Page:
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In what cases do we have to put the definite article the before each of these words:

  • Sun
  • Moon
  • Earth

and in what cases do we not need to?

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1  
Excellent question! One of those cases where many of us are consistently following "rules" we're not conciously aware of. –  FumbleFingers Jul 8 '11 at 3:36
    
related; english.stackexchange.com/q/11577/8019 (definitely not duplicate) –  TimLymington Jul 8 '11 at 14:00

10 Answers 10

up vote 9 down vote accepted

For Sun, you always need the definite article when referring to the star itself. The only time you don't need it is when you're referring to the Sun's light/heat output...

"I like sun" is just about valid, but sun there just functions as shorthand for sunshine. Certainly that's what it means in the more common form "I like the sun" (note lack of capitalisation).

For Moon I can't come up with any context where you don't need the article...

"We put a man on the Moon", but you couldn't do anything on Moon.

Earth can take it or leave it (unlike world, which always need the article)...

"The Earth is flat".

"Climate change threatens the Earth"

"The astronauts returned to Earth".

"It's like nothing on earth".

"Where on earth have you been?" (contrast with "What in the world was that?")

When the Earth is spoken of as a physical body, occupying space-time, it's normally preceded by the article, and often capitalised. As are Sun and Moon, but there's no universality about either convention, nor is capitalisation necessarily governed by whether the article is present or not. I've capitalised every usage after the article (as do most people), but there are exceptions.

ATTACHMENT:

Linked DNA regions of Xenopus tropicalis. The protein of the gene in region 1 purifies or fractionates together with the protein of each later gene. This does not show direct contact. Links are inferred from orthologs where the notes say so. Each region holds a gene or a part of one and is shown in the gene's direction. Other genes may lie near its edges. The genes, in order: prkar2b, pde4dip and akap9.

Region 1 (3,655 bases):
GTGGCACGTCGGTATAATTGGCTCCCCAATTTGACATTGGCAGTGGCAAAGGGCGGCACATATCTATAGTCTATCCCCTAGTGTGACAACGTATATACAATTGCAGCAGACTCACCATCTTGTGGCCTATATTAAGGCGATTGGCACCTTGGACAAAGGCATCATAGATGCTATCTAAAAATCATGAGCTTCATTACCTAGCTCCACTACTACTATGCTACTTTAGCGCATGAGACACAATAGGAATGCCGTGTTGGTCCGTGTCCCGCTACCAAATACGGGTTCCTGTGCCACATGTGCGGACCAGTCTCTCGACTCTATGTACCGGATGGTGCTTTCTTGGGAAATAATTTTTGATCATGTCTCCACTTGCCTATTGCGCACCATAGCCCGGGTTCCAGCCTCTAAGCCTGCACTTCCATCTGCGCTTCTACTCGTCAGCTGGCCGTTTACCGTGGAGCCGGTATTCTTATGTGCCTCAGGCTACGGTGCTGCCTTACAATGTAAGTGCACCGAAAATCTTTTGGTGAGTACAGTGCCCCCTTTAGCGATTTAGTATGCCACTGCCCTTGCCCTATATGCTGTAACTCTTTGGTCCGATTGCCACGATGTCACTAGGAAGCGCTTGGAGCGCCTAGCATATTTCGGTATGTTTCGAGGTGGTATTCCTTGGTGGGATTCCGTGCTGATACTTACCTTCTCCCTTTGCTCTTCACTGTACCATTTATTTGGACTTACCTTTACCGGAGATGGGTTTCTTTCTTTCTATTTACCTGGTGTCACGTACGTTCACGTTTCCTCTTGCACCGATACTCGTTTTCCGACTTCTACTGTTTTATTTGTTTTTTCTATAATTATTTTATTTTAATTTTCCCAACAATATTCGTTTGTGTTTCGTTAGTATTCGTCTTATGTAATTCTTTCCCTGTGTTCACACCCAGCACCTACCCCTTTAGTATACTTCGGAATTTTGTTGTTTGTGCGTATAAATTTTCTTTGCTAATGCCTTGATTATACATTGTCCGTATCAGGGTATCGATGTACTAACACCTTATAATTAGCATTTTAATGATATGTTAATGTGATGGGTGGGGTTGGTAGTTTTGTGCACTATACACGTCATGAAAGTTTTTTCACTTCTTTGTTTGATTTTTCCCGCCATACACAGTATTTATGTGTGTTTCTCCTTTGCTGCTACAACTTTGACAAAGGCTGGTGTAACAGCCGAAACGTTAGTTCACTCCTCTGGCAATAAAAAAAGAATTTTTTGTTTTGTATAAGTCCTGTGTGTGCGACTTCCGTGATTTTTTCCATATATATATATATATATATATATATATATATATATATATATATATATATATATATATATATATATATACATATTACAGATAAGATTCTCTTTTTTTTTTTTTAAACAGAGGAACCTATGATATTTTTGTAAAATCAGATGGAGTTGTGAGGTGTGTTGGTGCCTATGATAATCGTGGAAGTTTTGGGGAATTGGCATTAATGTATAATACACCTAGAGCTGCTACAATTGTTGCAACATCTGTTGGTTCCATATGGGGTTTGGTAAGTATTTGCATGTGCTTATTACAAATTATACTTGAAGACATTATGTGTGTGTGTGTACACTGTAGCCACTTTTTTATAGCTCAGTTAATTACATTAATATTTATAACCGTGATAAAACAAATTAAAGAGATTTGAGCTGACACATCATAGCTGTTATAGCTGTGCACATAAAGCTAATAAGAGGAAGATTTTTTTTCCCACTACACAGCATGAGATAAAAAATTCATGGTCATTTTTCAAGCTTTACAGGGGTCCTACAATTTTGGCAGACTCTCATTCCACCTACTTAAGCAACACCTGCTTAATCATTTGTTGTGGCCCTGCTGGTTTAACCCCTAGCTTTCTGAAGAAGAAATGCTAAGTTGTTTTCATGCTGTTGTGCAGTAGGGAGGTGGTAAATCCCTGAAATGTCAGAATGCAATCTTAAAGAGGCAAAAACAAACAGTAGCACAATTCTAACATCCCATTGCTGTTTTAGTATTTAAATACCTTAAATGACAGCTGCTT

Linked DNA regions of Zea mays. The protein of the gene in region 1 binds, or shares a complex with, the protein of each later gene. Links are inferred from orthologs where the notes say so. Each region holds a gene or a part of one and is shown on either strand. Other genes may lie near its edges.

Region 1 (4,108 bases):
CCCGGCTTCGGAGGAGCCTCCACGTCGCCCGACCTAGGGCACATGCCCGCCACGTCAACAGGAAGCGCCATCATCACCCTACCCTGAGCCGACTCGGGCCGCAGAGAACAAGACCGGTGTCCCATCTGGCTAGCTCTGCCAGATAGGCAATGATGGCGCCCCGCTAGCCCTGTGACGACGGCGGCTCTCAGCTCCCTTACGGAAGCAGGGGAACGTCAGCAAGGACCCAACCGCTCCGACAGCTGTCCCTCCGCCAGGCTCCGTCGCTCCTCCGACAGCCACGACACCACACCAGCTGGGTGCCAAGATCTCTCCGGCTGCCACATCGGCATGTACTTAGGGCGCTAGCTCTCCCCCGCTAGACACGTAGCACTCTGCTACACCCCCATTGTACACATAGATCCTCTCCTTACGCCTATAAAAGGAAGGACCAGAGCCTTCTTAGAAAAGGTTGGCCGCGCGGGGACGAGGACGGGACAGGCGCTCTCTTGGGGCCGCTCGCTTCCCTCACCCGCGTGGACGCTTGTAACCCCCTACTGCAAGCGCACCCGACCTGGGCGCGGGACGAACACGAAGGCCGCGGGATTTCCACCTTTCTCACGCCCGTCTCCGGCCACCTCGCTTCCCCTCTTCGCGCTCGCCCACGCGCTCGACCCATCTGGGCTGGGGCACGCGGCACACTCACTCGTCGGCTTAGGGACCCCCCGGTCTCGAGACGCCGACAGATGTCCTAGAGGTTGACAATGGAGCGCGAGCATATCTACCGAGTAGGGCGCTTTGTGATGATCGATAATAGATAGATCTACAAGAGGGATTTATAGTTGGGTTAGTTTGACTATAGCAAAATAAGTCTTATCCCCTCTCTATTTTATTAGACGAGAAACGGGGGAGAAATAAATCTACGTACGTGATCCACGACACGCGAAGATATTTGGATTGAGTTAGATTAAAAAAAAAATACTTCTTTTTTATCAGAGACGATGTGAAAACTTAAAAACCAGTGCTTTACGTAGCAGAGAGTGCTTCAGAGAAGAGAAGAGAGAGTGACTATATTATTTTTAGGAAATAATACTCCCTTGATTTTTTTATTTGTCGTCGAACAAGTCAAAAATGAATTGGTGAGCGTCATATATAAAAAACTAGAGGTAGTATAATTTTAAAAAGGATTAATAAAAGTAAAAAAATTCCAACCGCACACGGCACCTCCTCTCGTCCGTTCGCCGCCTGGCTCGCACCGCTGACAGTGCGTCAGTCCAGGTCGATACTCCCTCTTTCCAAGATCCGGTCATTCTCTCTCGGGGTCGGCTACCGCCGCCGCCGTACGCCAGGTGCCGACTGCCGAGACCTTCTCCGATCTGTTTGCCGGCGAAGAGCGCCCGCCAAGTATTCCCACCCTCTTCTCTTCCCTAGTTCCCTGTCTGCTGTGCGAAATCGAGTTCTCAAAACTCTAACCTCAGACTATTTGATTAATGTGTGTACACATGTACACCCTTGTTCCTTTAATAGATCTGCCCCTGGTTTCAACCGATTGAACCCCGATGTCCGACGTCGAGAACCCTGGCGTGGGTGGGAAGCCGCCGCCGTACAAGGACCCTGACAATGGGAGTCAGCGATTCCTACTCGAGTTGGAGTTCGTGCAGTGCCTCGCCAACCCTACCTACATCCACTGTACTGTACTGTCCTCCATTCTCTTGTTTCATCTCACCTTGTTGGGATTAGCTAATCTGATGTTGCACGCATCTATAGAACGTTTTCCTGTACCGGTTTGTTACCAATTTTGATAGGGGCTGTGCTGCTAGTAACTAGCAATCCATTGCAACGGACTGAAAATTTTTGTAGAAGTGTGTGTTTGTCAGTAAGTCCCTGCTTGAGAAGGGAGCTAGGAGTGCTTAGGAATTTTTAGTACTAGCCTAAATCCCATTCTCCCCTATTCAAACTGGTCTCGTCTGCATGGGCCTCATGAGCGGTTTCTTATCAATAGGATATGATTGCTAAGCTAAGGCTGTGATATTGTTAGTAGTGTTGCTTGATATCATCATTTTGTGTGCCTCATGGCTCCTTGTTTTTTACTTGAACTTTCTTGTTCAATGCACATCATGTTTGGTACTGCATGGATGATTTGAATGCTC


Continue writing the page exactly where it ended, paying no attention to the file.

When Earth is used more "metaphorically" to mean our whole environment (really, just the thin skin of biosphere on the surface of the planetary body, where nearly all things that concern us take place) it's more normal to omit the article, and I wouldn't normally capitalise either.

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Wouldn't be "more normal" to capitalise those nouns when you refer to the single object? For example "What on earth have you been doing???" here it's an exclamation but "There's nothing on Earth like that" here you're talking about the only one planet we know with this name no?... What I'm trying to say that, in my opinion but I want to bring this out, capitalisation depends on single definite object VS mass noun/other, and not on the article usage... Am I wrong regarding the English rules? –  Alenanno Jul 8 '11 at 8:36
    
@Alenanno: Umm. Not sure I understand that. Apart from the capitalisation which you yourself introduced there, in what sense is the "earth" of your first example sentence any different to the second? A cursory scan of Google Books suggests a marked tendency not to capitalise unless the article is present, so your second example seems somewhat less than standard - particularly when juxtaposed with the first, which I think is effectively the same usage. –  FumbleFingers Jul 8 '11 at 13:36
    
...as to the 'rules' (which I've said either don't exist are aren't observed with any consistency), consider a sci-fi tale where a 'space cowboy' returns to the home planet after a tour of duty in the asteroid belt. He says "Man! It's good to be back on Earth!". I suggest that usage would always be capitalised, but would never have an article. In direct contravention of any rule you might think exists. –  FumbleFingers Jul 8 '11 at 13:39
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Once in a blue moon, I have to something worthwhile to add. However, in this use of moon, it's not the proper noun to which @LordCover referred. Additionally, I believe these names used in headlines may be an exception to the rules of needing a definite article. –  Spare Oom Jul 18 '11 at 12:02